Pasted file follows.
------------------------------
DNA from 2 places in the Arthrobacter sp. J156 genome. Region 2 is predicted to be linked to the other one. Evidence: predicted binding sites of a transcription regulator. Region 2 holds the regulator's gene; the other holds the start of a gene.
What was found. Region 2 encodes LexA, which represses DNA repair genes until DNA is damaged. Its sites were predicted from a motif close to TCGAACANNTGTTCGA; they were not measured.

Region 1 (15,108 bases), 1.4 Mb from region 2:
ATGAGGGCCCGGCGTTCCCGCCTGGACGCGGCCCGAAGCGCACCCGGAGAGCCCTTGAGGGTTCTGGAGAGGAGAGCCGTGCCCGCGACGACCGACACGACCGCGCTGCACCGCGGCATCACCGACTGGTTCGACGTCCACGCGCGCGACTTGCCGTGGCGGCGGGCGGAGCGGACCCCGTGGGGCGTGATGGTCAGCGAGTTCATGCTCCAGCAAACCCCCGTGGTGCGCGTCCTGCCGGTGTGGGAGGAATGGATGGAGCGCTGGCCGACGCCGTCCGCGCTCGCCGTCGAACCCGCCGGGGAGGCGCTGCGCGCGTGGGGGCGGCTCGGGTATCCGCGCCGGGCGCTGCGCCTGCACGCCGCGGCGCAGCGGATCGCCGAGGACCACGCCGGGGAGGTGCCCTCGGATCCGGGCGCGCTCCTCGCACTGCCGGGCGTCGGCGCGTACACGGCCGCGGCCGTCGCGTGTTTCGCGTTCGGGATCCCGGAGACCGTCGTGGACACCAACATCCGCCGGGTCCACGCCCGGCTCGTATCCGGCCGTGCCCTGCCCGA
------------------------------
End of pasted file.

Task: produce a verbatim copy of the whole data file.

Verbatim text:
DNA from 2 places in the Arthrobacter sp. J156 genome. Region 2 is predicted to be linked to the other one. Evidence: predicted binding sites of a transcription regulator. Region 2 holds the regulator's gene; the other holds the start of a gene.
What was found. Region 2 encodes LexA, which represses DNA repair genes until DNA is damaged. Its sites were predicted from a motif close to TCGAACANNTGTTCGA; they were not measured.

Region 1 (15,108 bases), 1.4 Mb from region 2:
ATGAGGGCCCGGCGTTCCCGCCTGGACGCGGCCCGAAGCGCACCCGGAGAGCCCTTGAGGGTTCTGGAGAGGAGAGCCGTGCCCGCGACGACCGACACGACCGCGCTGCACCGCGGCATCACCGACTGGTTCGACGTCCACGCGCGCGACTTGCCGTGGCGGCGGGCGGAGCGGACCCCGTGGGGCGTGATGGTCAGCGAGTTCATGCTCCAGCAAACCCCCGTGGTGCGCGTCCTGCCGGTGTGGGAGGAATGGATGGAGCGCTGGCCGACGCCGTCCGCGCTCGCCGTCGAACCCGCCGGGGAGGCGCTGCGCGCGTGGGGGCGGCTCGGGTATCCGCGCCGGGCGCTGCGCCTGCACGCCGCGGCGCAGCGGATCGCCGAGGACCACGCCGGGGAGGTGCCCTCGGATCCGGGCGCGCTCCTCGCACTGCCGGGCGTCGGCGCGTACACGGCCGCGGCCGTCGCGTGTTTCGCGTTCGGGATCCCGGAGACCGTCGTGGACACCAACATCCGCCGGGTCCACGCCCGGCTCGTATCCGGCCGTGCCCTGCCCGA